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      Electromagnetic interference shielding with 2D transition metal carbides (MXenes)

      , , , , , ,
      Science
      American Association for the Advancement of Science (AAAS)

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          Broadband and tunable high-performance microwave absorption of an ultralight and highly compressible graphene foam.

          The broadband and tunable high-performance microwave absorption properties of an ultralight and highly compressible graphene foam (GF) are investigated. Simply via physical compression, the microwave absorption performance can be tuned. The qualified bandwidth coverage of 93.8% (60.5 GHz/64.5 GHz) is achieved for the GF under 90% compressive strain (1.0 mm thickness). This mainly because of the 3D conductive network.
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            Two-Dimensional, Ordered, Double Transition Metals Carbides (MXenes).

            The higher the chemical diversity and structural complexity of two-dimensional (2D) materials, the higher the likelihood they possess unique and useful properties. Herein, density functional theory (DFT) is used to predict the existence of two new families of 2D ordered, carbides (MXenes), M'2M″C2 and M'2M″2C3, where M' and M″ are two different early transition metals. In these solids, M' layers sandwich M″ carbide layers. By synthesizing Mo2TiC2Tx, Mo2Ti2C3Tx, and Cr2TiC2Tx (where T is a surface termination), we validated the DFT predictions. Since the Mo and Cr atoms are on the outside, they control the 2D flakes' chemical and electrochemical properties. The latter was proven by showing quite different electrochemical behavior of Mo2TiC2Tx and Ti3C2Tx. This work further expands the family of 2D materials, offering additional choices of structures, chemistries, and ultimately useful properties.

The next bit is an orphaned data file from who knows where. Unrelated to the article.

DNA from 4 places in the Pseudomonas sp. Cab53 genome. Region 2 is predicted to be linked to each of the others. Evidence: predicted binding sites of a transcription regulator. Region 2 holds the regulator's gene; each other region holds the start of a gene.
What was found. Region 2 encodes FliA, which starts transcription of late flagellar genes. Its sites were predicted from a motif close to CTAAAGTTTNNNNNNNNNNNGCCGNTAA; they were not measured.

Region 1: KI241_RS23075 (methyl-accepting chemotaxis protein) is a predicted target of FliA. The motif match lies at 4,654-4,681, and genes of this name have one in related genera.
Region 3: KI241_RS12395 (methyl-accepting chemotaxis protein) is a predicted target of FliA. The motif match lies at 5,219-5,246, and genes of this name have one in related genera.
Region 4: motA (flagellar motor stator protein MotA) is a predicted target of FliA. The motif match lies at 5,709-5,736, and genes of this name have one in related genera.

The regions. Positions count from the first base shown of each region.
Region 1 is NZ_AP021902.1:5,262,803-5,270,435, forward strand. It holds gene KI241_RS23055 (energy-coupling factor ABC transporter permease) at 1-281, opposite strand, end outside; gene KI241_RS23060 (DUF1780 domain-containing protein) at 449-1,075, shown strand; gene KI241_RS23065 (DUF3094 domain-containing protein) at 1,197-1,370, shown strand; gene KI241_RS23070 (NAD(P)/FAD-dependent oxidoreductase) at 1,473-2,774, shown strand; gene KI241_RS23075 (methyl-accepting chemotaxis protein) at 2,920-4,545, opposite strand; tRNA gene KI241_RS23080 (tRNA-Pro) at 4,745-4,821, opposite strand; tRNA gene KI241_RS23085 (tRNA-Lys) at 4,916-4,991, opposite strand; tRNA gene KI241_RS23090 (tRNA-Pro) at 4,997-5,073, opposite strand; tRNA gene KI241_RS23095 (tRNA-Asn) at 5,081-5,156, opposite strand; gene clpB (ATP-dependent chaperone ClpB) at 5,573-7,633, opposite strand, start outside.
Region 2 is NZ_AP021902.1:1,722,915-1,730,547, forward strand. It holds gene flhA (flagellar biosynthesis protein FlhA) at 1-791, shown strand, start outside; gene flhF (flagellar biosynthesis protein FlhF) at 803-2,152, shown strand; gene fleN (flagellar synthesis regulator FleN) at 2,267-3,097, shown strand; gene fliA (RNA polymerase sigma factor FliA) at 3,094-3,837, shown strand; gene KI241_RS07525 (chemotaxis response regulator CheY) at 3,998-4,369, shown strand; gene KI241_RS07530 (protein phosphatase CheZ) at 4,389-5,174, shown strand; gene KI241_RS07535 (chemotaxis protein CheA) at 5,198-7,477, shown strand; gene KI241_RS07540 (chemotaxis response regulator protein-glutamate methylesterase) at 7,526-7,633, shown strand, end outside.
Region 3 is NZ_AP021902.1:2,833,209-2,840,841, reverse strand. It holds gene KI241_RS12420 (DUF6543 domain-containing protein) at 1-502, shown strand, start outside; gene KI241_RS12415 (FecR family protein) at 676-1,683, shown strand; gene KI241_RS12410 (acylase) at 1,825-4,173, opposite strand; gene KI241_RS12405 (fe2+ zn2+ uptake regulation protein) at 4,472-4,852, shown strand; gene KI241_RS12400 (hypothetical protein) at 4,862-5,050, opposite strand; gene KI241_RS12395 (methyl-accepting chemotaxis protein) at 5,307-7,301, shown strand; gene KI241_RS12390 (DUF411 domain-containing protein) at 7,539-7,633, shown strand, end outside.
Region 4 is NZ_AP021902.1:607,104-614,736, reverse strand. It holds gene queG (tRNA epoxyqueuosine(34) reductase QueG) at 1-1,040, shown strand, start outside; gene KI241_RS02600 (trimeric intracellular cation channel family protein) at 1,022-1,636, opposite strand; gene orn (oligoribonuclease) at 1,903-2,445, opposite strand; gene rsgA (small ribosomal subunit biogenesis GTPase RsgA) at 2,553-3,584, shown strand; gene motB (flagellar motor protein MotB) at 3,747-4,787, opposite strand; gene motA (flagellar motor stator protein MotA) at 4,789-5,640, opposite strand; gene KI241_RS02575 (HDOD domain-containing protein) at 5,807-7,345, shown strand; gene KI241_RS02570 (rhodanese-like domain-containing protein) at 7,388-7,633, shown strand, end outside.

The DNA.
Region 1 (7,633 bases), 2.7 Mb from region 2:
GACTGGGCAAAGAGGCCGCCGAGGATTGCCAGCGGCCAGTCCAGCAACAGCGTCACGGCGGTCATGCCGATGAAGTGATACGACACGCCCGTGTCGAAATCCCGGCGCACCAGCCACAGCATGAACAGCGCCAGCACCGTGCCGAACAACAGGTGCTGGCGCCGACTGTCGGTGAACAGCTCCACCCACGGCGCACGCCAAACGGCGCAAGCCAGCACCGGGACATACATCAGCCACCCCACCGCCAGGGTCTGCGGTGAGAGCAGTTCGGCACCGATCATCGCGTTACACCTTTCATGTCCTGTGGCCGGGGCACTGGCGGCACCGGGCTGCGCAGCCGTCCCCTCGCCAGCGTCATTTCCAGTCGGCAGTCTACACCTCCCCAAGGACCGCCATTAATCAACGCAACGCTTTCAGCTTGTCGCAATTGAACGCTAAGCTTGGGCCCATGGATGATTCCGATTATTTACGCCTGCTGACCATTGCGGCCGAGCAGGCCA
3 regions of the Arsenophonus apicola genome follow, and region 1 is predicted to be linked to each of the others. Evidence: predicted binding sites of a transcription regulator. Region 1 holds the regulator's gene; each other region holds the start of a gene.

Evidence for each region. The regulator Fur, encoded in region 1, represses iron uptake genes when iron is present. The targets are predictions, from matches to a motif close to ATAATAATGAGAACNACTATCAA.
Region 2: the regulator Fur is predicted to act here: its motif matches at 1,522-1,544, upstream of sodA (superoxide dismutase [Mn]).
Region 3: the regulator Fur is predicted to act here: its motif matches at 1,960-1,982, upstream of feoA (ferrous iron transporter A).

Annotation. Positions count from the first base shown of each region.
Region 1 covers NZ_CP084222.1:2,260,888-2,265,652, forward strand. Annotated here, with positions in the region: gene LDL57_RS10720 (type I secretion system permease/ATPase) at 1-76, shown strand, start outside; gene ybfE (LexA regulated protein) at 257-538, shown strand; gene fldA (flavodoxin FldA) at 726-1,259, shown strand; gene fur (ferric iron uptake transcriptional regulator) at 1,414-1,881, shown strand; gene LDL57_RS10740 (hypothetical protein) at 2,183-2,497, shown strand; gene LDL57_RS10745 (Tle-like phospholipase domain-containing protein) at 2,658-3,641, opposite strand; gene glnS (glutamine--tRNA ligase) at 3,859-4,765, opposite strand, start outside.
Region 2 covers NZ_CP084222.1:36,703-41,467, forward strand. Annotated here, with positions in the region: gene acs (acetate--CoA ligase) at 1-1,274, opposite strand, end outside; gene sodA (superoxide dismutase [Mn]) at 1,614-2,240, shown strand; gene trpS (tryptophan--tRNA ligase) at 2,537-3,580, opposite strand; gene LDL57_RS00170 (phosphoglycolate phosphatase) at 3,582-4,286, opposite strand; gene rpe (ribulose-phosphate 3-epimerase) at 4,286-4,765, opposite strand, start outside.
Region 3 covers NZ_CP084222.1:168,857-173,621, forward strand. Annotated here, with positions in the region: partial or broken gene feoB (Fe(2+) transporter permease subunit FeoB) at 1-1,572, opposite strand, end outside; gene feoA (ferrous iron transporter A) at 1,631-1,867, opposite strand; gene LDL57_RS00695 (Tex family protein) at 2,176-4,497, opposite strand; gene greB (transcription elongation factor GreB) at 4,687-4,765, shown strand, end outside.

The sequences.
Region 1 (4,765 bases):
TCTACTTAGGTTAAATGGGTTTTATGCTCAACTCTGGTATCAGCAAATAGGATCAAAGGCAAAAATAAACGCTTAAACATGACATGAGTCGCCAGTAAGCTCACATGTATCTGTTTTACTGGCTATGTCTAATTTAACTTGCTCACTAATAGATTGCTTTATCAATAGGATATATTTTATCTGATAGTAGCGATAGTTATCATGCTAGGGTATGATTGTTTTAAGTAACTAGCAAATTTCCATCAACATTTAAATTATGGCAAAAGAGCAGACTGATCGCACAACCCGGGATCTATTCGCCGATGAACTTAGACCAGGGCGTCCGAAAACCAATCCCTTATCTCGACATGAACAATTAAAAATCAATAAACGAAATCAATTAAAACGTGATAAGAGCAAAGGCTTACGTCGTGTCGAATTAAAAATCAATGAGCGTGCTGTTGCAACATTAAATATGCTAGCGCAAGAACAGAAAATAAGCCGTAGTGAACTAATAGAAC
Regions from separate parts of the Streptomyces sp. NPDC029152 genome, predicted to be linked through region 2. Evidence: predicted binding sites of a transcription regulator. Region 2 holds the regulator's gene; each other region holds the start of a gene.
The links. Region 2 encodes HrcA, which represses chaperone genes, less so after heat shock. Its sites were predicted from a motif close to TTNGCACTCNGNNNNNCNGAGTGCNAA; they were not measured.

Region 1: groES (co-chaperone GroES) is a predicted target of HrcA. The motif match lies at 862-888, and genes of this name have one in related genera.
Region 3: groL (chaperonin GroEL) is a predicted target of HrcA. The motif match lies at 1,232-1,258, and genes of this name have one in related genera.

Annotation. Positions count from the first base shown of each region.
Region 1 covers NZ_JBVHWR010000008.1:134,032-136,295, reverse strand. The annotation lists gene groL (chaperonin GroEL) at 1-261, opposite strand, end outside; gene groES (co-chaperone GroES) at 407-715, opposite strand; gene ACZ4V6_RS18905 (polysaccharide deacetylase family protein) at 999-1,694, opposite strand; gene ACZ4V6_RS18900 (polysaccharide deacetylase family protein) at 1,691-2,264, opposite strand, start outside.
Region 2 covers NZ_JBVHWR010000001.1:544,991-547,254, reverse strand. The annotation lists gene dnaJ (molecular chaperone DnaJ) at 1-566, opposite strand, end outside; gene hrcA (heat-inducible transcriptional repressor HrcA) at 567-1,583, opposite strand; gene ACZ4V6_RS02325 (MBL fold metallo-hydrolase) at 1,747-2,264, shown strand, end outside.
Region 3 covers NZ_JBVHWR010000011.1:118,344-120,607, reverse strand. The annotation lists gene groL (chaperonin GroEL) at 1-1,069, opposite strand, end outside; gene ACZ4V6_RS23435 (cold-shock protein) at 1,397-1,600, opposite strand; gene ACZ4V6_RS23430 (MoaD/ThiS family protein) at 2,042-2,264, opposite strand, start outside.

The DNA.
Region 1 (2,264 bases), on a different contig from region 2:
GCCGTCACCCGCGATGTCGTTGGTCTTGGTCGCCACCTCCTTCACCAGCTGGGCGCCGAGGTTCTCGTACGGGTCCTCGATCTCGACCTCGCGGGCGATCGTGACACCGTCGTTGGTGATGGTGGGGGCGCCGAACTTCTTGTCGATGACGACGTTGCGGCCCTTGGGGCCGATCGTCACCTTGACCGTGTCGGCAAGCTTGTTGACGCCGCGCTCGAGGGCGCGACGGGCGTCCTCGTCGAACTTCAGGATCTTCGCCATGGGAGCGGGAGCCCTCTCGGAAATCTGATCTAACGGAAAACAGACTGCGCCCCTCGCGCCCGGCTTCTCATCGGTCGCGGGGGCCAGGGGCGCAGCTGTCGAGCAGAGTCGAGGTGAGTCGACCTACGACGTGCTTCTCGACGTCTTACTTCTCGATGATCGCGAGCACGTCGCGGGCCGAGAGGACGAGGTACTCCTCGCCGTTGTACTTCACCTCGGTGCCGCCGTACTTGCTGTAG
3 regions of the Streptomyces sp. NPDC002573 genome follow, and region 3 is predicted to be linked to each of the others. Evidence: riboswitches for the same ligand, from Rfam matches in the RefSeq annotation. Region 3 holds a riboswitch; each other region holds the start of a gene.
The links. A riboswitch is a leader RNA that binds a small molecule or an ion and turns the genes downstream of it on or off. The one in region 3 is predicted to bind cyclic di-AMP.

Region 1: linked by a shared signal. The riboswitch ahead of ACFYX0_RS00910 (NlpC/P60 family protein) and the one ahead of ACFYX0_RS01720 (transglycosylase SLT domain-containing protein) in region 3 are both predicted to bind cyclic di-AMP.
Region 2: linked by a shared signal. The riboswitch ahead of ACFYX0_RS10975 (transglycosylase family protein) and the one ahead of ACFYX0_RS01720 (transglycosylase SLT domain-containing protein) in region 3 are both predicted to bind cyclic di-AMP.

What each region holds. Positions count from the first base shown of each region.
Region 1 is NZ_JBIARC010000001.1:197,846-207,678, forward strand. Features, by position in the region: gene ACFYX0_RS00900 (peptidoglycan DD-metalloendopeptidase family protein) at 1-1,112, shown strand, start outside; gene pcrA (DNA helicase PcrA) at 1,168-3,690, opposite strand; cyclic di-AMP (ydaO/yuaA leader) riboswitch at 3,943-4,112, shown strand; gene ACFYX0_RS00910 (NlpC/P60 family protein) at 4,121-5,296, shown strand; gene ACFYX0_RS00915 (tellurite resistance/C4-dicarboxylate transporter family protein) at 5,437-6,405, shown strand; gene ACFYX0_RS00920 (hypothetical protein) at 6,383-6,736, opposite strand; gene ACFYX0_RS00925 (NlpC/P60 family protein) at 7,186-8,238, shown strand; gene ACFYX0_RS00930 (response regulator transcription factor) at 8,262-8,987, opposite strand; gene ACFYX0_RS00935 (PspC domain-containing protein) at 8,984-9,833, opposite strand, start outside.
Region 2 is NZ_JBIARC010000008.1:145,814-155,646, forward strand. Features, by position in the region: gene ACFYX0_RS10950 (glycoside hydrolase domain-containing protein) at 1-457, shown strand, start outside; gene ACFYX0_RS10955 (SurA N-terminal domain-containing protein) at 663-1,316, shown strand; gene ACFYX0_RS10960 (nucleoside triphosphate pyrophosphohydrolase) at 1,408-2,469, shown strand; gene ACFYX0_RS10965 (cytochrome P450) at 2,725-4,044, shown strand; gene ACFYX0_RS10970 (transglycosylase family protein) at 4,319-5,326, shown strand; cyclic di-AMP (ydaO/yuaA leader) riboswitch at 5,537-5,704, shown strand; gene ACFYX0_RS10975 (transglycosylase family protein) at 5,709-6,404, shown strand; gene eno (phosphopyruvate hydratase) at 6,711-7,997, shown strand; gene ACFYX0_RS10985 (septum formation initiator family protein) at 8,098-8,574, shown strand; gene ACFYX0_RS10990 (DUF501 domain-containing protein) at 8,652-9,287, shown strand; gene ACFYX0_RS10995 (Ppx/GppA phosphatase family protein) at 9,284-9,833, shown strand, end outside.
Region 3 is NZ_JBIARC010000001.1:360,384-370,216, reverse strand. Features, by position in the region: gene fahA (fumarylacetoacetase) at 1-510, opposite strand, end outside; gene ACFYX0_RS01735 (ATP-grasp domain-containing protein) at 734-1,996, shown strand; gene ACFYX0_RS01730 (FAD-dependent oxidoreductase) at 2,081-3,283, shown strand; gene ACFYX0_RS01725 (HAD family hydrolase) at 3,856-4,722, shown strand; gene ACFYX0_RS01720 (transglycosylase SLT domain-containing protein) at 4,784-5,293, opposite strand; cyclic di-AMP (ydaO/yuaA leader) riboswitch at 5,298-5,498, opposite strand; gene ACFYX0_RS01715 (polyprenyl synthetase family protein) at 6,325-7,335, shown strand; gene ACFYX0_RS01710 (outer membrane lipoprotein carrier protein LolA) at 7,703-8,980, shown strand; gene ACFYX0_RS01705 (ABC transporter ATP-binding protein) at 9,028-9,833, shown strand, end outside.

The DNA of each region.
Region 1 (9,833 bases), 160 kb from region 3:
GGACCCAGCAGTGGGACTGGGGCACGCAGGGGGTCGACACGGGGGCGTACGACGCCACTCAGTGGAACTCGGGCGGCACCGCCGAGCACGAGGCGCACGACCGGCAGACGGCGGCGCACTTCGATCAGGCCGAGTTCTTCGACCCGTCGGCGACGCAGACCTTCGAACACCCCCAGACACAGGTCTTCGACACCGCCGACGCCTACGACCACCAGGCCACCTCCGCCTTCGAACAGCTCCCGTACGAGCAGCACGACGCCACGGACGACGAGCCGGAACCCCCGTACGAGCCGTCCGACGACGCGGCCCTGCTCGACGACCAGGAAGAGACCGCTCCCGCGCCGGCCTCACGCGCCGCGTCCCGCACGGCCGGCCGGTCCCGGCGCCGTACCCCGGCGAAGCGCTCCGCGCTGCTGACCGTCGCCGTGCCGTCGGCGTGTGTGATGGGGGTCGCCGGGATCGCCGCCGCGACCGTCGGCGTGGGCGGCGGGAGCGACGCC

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              A major constituent of brown algae for use in high-capacity Li-ion batteries.

              The identification of similarities in the material requirements for applications of interest and those of living organisms provides opportunities to use renewable natural resources to develop better materials and design better devices. In our work, we harness this strategy to build high-capacity silicon (Si) nanopowder-based lithium (Li)-ion batteries with improved performance characteristics. Si offers more than one order of magnitude higher capacity than graphite, but it exhibits dramatic volume changes during electrochemical alloying and de-alloying with Li, which typically leads to rapid anode degradation. We show that mixing Si nanopowder with alginate, a natural polysaccharide extracted from brown algae, yields a stable battery anode possessing reversible capacity eight times higher than that of the state-of-the-art graphitic anodes.
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                Author and article information

                Journal
                Science
                Science
                American Association for the Advancement of Science (AAAS)
                0036-8075
                1095-9203
                September 08 2016
                September 08 2016
                : 353
                : 6304
                : 1137-1140
                Article
                10.1126/science.aag2421
                27609888
                7c8269bd-08de-41d7-8731-ac95463f142a
                © 2016

                http://www.sciencemag.org/about/science-licenses-journal-article-reuse

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